Well, that would have been bad enough; I'd've taken a shower afterwards if I hadn't already checked out of my room. But then, as I sat in the corridor outside the meeting room, typing up this report on my trusty laptop, a young, earnest Kosnik came and settled himself nearby. He pulled out a cellphone, or a Blackberry or something, speed-dialed, and told the whole story all over again, almost word for word.

He had no more idea than I what the point of the tale was; his unseen interlocutor was clearly trying to figure it out too, judging by my Kosnik's response to unheard questions. But my Kosnik was deeply moved. Hey, it worked for him, and I guess that was the point.

VI. Dust from my sandals

The Kosniks, as I found when I first arrived, are not bad people. On the contrary, they are smart, engaging, well-meaning, and energetic, and a good many of 'em are, well, attractive. But after three days, I'd had enough of them, and then some. Couldn't wait to get to the airport -- and in this day and age, that says something.

The Kosniks are cultists, and there is, ultimately, nothing more tiresome. They've invested so much, emotionally, in the Democratic Party that it's made them rather shallow and monotonous. All their thinking, all their energy, is bent toward getting people like Massa and Sestak -- and ultimately, Warner or Hillary Clinton -- into office. As the song says:

One, two, three, what're we fighting for?
Don't ask me, I don't give a damn...
No doubt they all started with a vision, a generous, humane vision. But the instrument they chose to realize their vision has turned them into its instruments instead.

Good old C. Wright Mills said it all, half a century ago:

Crackpot realists are so rigidly focused on the next step that they become creatures of whatever the main drift -- the opportunist actions of innumerable men -- brings.

...In crackpot realism, a high-flying moral rhetoric is joined with an opportunist crawling among a great scatter of unfocused fears and demands. In fact, the main content of “politics” is now a struggle among men equally expert in practical next steps—which, in summary, make up the thrust toward war—and in great, round, hortatory principles.

... For they still believe that "winning" means something, although they never tell us what.

Comments (13)

I found your blog via the CounterPunch post. Yeah, mixed feelings about ykoss, I have been reading firedoglake today with the kind of pleasure you have when seeing people coming together and do something they believe in, but ultimately I just feel old and in the way. (I'm 48, but I was born that way.) Reading your thoughts really is a welcome counterpoint, I'm glad you went and appreciate your reports.

I also found your site thanks to CounterPunch and am glad I did. We plagiarized your masthead and put it at the top of OUR site (with prominent links to you) and hope that is okay?

A few of us here in Seattle are persona non grata around the liberal *movement* types for relentlessly decrying the stench of the Democratic party as our real problem right now. There is so little awareness it's frightening. Great to know we have close allies, politically and geographically.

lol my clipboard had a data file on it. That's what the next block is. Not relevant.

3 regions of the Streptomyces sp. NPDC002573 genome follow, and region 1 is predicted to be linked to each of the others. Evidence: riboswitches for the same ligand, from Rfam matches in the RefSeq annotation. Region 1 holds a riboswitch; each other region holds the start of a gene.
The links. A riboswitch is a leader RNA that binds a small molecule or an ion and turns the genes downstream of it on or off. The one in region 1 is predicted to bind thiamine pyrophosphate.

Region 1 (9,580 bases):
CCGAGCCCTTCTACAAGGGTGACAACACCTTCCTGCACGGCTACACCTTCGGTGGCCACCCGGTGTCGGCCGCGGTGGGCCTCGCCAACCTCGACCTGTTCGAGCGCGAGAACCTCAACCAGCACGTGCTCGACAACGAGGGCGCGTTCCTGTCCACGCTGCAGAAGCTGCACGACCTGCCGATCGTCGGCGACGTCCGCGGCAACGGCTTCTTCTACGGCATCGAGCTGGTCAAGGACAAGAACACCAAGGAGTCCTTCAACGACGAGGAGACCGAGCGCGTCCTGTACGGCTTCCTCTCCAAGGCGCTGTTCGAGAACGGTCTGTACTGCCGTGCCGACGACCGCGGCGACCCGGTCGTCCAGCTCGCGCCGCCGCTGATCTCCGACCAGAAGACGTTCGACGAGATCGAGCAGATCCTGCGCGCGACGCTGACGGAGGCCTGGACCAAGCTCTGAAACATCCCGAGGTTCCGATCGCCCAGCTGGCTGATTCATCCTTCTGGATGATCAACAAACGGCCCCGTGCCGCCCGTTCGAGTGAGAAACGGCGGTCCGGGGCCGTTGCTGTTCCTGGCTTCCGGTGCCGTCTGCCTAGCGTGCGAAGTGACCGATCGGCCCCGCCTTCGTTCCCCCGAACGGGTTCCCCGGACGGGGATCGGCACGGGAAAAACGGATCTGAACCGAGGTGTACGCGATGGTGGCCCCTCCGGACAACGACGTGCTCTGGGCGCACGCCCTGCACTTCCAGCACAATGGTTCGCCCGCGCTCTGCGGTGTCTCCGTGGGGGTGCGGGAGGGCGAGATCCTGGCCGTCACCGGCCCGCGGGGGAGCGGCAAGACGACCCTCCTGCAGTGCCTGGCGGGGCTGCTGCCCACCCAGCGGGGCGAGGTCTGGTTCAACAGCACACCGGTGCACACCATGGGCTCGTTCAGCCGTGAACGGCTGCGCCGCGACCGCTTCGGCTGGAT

Mike, at the MVP in Seattle

Majority Visibility Project

Massa & Sestak are two of KO$'s very favorite DCCC prowar sockpuppets. Massa in particular is constantly on AAR. They're both unopposed by local democrats in their heavily gerrymandered districts (NY29 & PA07 respectively) and both getting beaucoup denarii from Emperor Rahmses.

All in all this has been an excellent series on liberal Democratic blogs.

I started reading several of them back in late 2003 and I have to admit they were quite good for awhile.

But after the Dean campaign imploded, they lost a lot of their moorings, and they all gave way to a genuinely rigid loyalty to the democratic party, leftist bashing/red baiting, and the creepy militarism you so accurately point out.

The lack of support on any of the liberal democratic blogs for the September 24th anti-war protest was startling (quite a contrast to the way the Daily Kos covered the moblization for the anti-RNC protests so well).

I think "Atrios" jumped the shark for me after the failure of the Alito fillibuster and their commentators were angling for some way to blame Alito's confirmation on the Greens (and if you think I'm joking look through some of the threads just after Alito was confirmed).

They still have some value (when they attack the extreme right) but on the whole their weakness is tied to the weakness of the Democrats and the Democrats are going to take a lot of relatively decent people down with them.

I'm really happy I got a clue about the Democrats when I saw Kerry roll over and play dead in the face of the Swift Boat attacks, deny his own anti-war past, and let the "stab in the back" myth come back to horrifying life in 2004.

It's a huge part of the reason we're still in Iraq.

You're pretty funny and spot-on. I'm glad I found your blog.